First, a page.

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The Humble Beginnings of the Compass

By Edited Nov 13, 2013 1 0

The compass is a navigational device used for determining direction in the Earth's magnetic poles. It has provided navigational ability to seafarers since the 12th century B.C. and has been instrumental in discovering different lands, helping guide merchants to import and export goods and keeping people alive on the sea where they may have been stranded before. But where and when did it first arrive?
The first version of the modern day compass was discovered in China around the 4th century. The Chinese used lodestones (an iron oxide that aligns itself to the north and south) in a bowl of water to determine where to place things in your home for austerity. This was the ancient art of Feng Shui had come 3,500 years before the discovery of the compass but was instrumental in leading to the invention.
Once it was discovered that it could be used as a navigational device on the sea's, the invention opened up a whole new world. Once relying only upon the position of the sun, seafarer's now had a more accurate device to tell them in which direction they were headed. Explorer's now were able to navigate the sea's further away from home to discover other lands and civilizations.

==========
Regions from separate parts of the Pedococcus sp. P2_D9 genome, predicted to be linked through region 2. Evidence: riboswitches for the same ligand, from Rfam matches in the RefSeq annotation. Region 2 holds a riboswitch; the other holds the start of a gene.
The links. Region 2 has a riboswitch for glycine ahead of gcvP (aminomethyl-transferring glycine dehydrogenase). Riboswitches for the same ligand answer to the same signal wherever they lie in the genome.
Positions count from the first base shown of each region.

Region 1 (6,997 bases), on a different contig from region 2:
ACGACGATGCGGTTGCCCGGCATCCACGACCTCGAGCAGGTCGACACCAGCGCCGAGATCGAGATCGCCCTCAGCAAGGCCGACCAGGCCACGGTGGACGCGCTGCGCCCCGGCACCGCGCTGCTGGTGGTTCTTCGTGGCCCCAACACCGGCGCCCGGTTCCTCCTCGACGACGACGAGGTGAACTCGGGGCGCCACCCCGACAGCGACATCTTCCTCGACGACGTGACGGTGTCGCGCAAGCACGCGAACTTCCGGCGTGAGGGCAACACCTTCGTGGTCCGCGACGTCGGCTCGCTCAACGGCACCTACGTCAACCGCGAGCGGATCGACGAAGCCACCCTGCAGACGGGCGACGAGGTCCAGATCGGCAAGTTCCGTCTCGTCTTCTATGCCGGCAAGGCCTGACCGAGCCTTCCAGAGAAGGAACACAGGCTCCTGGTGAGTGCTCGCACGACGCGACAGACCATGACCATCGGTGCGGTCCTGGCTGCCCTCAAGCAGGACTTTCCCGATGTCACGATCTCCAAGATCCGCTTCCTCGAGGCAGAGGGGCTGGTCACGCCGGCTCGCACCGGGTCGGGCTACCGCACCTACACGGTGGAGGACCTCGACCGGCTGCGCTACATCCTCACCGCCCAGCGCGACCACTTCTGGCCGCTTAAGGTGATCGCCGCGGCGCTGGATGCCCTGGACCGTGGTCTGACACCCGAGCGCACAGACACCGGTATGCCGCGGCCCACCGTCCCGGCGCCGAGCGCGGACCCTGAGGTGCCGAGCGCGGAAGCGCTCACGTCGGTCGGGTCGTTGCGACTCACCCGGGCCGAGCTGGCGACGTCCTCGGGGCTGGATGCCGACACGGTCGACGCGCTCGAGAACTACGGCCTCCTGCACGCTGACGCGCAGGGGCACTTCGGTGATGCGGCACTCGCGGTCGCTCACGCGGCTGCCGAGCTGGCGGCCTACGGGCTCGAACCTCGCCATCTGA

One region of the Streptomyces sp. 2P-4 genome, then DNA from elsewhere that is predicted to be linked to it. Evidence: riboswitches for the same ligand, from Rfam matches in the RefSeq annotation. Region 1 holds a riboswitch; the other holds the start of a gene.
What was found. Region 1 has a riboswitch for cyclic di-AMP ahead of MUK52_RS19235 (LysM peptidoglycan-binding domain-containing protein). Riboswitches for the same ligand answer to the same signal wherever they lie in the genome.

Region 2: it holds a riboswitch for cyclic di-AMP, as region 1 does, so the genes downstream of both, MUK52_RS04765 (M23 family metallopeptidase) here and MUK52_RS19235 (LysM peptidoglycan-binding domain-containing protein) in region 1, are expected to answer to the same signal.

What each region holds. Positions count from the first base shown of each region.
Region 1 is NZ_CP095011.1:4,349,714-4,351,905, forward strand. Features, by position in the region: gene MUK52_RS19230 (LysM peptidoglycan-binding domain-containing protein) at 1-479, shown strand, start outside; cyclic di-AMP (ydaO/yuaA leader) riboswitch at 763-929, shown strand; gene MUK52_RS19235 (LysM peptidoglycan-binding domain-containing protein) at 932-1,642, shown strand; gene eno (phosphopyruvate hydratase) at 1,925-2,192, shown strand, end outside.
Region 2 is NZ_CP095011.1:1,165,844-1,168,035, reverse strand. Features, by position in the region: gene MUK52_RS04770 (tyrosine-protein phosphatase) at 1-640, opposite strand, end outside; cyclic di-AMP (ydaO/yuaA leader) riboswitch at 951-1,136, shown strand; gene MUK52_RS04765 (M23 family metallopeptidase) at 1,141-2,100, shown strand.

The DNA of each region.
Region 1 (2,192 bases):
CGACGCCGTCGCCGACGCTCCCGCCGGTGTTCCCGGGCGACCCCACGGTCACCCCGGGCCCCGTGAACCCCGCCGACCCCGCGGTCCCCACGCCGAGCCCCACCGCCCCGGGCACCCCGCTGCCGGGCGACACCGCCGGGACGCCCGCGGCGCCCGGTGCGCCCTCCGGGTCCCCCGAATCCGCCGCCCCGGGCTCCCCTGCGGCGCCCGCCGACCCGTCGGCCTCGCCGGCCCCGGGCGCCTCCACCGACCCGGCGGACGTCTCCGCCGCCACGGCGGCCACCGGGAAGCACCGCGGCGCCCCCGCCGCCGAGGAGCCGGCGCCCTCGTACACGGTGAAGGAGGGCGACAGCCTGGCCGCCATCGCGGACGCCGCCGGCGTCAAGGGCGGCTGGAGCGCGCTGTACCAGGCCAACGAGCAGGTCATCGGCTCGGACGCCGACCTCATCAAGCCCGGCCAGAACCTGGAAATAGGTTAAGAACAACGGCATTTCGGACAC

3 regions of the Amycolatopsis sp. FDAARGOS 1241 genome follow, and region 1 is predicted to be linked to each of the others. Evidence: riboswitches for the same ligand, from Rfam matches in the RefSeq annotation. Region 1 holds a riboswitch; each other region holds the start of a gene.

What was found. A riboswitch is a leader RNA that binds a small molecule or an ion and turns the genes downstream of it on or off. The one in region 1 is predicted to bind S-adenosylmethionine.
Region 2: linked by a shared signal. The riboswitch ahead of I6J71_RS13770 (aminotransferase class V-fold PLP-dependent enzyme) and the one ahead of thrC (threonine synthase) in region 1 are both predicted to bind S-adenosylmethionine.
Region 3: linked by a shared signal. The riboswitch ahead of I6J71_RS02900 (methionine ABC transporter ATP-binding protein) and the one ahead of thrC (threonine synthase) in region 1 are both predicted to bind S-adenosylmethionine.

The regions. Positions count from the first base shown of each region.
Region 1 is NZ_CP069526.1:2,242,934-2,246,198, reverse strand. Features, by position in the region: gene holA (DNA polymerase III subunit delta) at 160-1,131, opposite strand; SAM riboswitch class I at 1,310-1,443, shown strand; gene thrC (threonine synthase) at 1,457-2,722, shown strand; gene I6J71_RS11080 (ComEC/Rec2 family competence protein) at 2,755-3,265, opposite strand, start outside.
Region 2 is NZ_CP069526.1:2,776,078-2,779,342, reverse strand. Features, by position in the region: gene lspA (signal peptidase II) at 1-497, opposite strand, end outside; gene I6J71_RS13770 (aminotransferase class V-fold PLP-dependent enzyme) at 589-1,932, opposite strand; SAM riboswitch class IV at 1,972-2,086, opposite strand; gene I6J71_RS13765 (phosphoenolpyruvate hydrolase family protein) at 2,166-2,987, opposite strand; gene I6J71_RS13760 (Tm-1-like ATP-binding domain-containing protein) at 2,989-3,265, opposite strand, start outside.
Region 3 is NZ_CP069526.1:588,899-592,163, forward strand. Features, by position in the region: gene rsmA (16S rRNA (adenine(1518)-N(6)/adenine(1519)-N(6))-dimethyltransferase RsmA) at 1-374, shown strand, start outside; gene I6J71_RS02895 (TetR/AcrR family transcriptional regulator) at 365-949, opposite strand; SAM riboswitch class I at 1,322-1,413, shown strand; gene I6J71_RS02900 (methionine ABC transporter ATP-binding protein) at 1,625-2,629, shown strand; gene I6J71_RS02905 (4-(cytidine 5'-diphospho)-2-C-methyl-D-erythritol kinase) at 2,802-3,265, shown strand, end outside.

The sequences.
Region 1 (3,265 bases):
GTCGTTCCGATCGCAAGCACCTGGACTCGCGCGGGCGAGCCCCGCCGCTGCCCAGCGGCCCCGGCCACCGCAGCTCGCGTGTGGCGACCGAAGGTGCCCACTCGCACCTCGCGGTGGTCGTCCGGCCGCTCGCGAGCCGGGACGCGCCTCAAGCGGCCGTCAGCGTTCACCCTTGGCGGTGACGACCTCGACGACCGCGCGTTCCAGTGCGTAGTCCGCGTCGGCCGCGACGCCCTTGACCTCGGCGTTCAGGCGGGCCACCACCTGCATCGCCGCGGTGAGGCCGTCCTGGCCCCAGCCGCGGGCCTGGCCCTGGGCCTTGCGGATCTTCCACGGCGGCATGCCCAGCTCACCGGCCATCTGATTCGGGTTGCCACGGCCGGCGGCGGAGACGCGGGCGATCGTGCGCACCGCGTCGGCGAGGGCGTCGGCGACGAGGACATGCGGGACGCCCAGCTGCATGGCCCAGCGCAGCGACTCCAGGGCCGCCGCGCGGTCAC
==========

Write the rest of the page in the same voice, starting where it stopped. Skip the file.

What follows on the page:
In the 12th century an Englishman began using steel needles, after discovering that they held a magnetic charge longer, instead of the heavy lodestones and the compass became a more compact device that could be carried in a pocket. The evolution of the compass now gave countries the ability to import and export goods from other lands that they had never before had access to.
Through the years seemingly small inventions have contributed to the growth of the world today. Without the invention of the compass we may not know that any other lands or civilizations exist. Imports that we get from other countries that are possibly life saving, would have never been traded or sold and we may have never tasted the foods of another land. Through exploration and ingenuity of the compass and other devices like the cool Gerber tool we have access to the discovery of new ways of life.



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